Workout Tips for Golfers

It’s a popular misconception for people who don’t play golf that it doesn’t require much strenuous exercise or athletic ability. Well, it’s quite the opposite, as you all know. The best in the game are incredibly fit with killer abs and all. Once Tiger Woods emerged onto the scene back in 1996, the emphasis on physical conditioning grew exponentially.

There are specific workout strategies when it comes to conditioning yourself for the golf course, including targeting muscles you use while playing, and re-training your body on how to use them properly. A loss of posture, flat shoulders, early release (or scooping), or early extensions are all factors of the game that can be improved by a little concentrated exercise.

The following workout tips are sure to enhance your game:

Core Stability and Strength Training

  • Lift heavier weights with fewer repetitions as opposed to lighter weights with more repetitions to increase your muscle strength.
  • On an exercise ball, lie on your back and twist your torso from side-to-side while cupping one hand over the other, extending your arms over your chest.

Shoulder, Spine and Hip Mobility 

  • Take a light dumbbell in each hand and lie face down on an exercise ball. Raise your arms out to a 45-degree angle to make a V. Then lower your arms, and raise them out to your sides, making a T. Lower your arms again, but this time raise them up with elbows bent, so your body forms a W. Repeat.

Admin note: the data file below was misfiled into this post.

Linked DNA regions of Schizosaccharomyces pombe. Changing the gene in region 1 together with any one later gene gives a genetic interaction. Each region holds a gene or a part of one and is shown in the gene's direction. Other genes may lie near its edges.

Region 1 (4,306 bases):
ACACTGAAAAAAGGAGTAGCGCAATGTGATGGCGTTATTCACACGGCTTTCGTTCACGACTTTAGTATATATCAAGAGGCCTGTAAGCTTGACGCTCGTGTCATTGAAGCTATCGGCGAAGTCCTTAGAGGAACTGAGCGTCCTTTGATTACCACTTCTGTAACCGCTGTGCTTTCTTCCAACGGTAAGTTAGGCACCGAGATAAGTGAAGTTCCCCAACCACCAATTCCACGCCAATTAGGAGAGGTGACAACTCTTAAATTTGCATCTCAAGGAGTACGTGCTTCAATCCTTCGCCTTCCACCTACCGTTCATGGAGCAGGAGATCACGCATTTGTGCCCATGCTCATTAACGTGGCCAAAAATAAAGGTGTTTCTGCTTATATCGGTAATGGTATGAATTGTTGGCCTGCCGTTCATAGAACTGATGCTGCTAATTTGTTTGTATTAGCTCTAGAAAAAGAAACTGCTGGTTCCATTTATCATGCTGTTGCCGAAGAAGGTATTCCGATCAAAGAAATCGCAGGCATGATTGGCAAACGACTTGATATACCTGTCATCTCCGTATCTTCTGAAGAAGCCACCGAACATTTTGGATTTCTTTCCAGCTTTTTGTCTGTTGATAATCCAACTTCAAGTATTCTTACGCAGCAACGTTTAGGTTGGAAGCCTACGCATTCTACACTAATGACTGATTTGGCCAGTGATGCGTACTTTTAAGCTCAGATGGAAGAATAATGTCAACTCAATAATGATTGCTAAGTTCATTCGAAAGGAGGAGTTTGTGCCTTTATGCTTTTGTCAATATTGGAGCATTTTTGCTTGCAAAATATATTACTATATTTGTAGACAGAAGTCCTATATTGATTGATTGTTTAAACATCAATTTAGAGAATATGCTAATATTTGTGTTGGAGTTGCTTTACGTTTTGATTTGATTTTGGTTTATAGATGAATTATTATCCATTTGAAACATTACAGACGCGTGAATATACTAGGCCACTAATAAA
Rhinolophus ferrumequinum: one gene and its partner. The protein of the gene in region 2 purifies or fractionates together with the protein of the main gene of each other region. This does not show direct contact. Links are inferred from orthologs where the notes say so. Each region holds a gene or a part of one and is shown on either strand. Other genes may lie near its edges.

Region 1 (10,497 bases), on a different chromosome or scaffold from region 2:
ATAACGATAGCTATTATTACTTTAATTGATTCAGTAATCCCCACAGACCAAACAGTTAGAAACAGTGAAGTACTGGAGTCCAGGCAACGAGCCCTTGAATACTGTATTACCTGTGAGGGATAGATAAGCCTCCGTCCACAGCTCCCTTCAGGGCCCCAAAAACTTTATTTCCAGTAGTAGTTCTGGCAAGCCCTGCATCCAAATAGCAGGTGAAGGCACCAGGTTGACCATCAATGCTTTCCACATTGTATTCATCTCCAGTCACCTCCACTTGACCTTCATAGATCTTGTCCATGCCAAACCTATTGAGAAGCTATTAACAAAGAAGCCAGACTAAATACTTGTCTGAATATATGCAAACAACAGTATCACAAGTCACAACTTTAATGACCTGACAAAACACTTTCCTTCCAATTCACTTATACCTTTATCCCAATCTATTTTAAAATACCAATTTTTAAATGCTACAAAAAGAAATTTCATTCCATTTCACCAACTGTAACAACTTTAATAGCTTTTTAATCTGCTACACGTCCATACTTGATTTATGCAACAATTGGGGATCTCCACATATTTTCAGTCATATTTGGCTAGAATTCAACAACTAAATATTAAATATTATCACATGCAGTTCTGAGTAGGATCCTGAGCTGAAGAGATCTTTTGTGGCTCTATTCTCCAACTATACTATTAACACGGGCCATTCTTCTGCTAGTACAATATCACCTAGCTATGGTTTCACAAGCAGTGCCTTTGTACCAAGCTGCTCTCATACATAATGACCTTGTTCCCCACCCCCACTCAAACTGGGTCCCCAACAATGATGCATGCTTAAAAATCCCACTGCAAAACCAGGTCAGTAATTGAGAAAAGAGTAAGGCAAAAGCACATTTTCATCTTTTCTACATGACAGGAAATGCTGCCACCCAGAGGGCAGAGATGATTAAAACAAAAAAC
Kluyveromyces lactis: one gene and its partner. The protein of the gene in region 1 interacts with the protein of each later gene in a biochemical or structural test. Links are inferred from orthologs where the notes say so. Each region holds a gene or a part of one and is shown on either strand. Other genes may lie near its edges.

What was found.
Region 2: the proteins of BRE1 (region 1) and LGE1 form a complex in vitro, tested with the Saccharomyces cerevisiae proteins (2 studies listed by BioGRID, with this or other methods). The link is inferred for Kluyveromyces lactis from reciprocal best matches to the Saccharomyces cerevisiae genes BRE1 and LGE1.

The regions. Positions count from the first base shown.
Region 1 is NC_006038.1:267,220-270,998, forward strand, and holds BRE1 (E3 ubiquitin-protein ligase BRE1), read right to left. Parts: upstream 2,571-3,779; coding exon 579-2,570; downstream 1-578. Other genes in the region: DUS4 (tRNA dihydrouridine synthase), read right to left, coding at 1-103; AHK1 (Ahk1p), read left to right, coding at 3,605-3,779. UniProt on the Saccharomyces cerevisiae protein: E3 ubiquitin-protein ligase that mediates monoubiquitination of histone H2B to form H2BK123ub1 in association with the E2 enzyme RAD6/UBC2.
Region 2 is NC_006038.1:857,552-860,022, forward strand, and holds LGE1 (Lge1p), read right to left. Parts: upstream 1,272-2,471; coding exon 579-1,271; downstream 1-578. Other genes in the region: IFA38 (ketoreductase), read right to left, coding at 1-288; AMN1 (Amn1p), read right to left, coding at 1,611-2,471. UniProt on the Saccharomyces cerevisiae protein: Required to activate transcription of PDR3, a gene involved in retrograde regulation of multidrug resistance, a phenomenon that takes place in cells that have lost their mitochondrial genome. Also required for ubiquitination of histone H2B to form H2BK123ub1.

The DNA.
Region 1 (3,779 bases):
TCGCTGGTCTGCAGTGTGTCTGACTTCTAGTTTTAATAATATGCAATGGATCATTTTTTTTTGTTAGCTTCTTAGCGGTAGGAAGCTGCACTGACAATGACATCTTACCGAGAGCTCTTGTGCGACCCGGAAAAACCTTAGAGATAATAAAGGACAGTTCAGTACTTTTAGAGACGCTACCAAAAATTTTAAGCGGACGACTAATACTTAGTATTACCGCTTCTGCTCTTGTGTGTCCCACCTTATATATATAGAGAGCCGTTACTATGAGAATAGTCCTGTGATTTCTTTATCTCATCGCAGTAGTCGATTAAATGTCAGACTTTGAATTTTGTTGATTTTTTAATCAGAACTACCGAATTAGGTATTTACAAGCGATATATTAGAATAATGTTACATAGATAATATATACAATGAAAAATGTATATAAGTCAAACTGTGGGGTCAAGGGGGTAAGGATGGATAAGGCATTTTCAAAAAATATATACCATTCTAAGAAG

• Position your body on all fours, lower your head and round your back repeatedly – the ultimate spine workout.
  • Lie on the floor and rest your legs on top of an exercise ball with your hips and knees bent at 90 degrees. Extend your arms out to your sides with palms facing down, and keep your shoulders flat. Rotate your hips from side-to-side, touching the floor with your knees as you inch downward.

Wrist Flexibility

  • Place your hands flat on the ground facing back towards your body with arms shoulder width apart. Ideally your forearms will be touching. Keep your elbows locked. If possible, try straightening your legs behind you to put more weight on your hands. Hold for 30 seconds.
  • Place one hand on the back of the other with the hand flexed towards the wrist. Apply some pressure on the hand and move the forearm lower to increase the angle of the stretch. Hold for 5-10 seconds – then switch hands.

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